Britain’s departure from the European Union could send shock waves across the global economy and threaten more than a trillion dollars in investment and trade with the United States.
International policymakers are ramping up their warnings of the dangers of a British exit – popularly known as “Brexit” — from the political and economic alliance that has united Europe for the past four decades. Voters in Britain will decide whether to leave or remain in the European Union in a referendum on Thursday, but financial market volatility has already spiked as polls show a growing desire to abandon the partnership.
The decision carries hefty consequences for American businesses, which employ more than a million people in Britain. The United States is the largest single investor in Britain, and many firms consider it the gateway to free trade with the 28 nations that make up the E.U. A Brexit would jeopardize their access to those markets, potentially reducing revenue and forcing some firms to consider relocating their European operations elsewhere. That has put corporate America onto the front lines of the campaign to keep the union together, with several of Wall Street’s biggest names donating substantial sums to the effort.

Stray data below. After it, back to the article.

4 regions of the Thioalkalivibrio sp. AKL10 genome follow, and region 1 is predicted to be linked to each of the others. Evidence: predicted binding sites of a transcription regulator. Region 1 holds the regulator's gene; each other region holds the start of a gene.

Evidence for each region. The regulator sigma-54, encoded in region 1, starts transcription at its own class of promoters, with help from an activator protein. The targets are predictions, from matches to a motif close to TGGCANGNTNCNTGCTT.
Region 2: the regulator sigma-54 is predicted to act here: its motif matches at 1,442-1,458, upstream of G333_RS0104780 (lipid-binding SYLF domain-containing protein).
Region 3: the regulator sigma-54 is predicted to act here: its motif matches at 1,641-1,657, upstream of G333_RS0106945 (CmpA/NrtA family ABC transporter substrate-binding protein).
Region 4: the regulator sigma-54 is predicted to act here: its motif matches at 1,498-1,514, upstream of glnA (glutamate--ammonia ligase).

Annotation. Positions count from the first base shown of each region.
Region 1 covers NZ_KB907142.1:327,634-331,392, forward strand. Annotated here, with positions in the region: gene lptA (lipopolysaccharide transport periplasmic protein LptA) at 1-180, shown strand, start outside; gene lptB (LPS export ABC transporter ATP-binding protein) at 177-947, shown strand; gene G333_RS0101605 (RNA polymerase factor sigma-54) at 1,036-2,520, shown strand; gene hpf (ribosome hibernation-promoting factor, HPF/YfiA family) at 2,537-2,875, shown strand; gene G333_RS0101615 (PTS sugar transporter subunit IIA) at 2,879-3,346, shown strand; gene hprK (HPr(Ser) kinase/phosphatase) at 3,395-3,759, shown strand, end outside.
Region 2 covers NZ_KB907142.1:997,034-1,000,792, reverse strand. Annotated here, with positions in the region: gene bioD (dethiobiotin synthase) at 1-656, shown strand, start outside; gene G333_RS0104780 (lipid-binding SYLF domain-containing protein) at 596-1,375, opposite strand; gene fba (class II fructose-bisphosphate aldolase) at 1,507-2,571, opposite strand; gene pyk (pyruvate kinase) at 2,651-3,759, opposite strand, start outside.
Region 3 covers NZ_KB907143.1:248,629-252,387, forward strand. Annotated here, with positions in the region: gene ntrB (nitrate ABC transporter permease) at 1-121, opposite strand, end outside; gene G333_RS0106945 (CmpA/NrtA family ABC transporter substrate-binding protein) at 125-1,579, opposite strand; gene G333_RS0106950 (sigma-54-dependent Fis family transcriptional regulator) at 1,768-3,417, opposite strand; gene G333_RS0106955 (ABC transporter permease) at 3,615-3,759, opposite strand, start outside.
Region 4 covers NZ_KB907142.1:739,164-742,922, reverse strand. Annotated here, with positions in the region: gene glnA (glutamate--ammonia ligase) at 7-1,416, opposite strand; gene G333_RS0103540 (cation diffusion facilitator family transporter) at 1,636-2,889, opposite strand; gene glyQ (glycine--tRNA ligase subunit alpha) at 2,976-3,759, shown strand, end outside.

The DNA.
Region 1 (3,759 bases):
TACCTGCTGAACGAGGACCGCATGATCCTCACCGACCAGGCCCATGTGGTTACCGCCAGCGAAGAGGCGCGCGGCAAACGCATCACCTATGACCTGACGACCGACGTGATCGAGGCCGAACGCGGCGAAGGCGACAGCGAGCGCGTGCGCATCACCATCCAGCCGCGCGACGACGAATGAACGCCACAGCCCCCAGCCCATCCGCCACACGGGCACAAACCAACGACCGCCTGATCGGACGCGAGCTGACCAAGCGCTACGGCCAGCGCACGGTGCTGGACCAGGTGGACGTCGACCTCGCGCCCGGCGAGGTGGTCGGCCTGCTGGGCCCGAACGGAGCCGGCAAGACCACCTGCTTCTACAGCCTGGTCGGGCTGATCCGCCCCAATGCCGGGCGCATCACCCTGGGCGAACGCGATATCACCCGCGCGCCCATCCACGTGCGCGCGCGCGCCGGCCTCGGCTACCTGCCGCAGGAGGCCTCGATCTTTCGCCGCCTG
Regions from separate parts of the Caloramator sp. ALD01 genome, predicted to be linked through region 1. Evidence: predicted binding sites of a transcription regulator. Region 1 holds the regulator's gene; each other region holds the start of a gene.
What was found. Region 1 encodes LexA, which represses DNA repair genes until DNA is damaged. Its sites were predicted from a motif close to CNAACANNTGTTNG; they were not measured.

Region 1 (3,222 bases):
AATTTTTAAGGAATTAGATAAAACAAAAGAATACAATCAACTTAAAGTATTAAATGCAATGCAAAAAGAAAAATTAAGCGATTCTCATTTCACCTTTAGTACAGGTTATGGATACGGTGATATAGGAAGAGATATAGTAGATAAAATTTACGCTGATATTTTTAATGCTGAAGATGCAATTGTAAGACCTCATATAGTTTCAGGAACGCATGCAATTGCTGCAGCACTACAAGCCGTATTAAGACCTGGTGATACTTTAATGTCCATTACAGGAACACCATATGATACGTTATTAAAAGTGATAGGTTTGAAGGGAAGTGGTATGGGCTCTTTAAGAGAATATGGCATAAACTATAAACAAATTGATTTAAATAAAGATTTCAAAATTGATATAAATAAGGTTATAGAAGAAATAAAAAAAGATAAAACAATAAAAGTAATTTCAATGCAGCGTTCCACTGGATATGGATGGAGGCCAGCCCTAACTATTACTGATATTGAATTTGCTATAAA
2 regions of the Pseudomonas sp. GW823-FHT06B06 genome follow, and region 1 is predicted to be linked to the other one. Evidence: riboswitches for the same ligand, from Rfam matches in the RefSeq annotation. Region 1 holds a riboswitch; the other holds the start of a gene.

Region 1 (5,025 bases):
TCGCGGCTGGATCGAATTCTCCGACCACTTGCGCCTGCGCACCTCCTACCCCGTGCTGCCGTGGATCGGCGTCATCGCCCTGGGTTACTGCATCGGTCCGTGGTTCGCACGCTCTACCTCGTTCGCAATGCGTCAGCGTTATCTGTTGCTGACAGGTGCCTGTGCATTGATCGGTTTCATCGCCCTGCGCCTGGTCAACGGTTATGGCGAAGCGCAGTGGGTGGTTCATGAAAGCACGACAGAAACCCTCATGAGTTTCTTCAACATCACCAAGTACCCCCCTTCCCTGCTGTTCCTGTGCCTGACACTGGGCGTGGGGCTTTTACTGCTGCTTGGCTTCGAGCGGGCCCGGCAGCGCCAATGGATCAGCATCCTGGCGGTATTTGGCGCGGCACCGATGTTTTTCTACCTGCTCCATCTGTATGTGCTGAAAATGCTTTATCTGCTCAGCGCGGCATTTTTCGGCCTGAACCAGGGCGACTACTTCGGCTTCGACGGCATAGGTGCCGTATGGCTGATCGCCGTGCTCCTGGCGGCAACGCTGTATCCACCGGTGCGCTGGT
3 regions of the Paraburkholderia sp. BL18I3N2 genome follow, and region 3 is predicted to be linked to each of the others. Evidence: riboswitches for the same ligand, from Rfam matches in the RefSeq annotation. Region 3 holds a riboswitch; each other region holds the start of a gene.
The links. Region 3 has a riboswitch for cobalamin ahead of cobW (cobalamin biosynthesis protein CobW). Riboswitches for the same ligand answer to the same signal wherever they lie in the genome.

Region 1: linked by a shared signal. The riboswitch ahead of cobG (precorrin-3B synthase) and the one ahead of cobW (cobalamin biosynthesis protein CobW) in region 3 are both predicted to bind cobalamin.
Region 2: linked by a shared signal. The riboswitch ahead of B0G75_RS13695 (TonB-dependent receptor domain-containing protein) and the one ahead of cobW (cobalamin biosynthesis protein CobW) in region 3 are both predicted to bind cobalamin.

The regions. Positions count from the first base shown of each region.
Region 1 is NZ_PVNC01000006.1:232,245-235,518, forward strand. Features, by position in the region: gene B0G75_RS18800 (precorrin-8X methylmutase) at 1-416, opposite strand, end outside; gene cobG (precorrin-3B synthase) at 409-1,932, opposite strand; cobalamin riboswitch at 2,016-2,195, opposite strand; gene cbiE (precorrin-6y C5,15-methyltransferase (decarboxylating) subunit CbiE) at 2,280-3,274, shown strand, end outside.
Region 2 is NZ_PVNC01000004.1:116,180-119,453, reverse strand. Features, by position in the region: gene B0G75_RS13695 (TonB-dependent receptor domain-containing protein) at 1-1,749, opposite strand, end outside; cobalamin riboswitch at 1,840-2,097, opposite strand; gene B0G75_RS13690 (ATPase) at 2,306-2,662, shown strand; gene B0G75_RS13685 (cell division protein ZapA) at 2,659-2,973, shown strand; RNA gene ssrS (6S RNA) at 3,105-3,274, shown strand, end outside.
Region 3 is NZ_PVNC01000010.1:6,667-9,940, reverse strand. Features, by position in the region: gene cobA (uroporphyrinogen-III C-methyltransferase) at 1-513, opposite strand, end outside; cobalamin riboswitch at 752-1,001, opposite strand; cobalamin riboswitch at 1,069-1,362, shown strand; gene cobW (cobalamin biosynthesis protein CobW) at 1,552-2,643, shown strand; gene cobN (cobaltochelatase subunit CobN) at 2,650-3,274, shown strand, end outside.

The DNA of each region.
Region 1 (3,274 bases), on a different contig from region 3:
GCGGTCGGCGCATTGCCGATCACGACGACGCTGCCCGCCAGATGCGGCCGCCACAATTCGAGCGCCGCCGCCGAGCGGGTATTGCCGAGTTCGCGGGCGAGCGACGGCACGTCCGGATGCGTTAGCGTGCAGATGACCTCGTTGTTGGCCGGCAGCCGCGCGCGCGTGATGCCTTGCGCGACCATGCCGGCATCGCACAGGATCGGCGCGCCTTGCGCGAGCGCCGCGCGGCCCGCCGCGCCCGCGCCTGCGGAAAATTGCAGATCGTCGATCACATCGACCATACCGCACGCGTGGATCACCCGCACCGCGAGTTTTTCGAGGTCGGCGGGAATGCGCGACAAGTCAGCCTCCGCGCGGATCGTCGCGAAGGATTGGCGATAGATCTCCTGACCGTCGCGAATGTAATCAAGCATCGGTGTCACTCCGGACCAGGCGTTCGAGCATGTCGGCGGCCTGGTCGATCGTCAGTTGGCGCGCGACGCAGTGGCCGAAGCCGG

A Brexit would be “bad for the U.K., it would be bad for Europe, it would be bad for the world, including the United States,” Angel Gurría, secretary general of the Organization for Economic Cooperation and Development, said in an interview. “You already have enough uncertainty in the world today. We don’t need more.”
The International Monetary Fund on Friday issued one of the most dire forecasts to date, calling the impact of Britain’s departure from the European Union “negative and substantial.” The fund predicted that a Brexit could reduce economic growth by up to 5.6 percent over the next three years in its worst-case scenario. The gloomy outlook is driven by an expected sharp decline in the pound and severe disruptions in trade as the nation is forced to renegotiate deals with countries across the continent, potentially on worse terms.
Those concerns were echoed by policymakers around the world last week. The Bank of England called the referendum the “largest immediate risk facing U.K. financial markets, and possibly also global financial markets.” Finland’s finance minister dubbed Brexit a “Lehman Brothers moment,” referring to the collapse.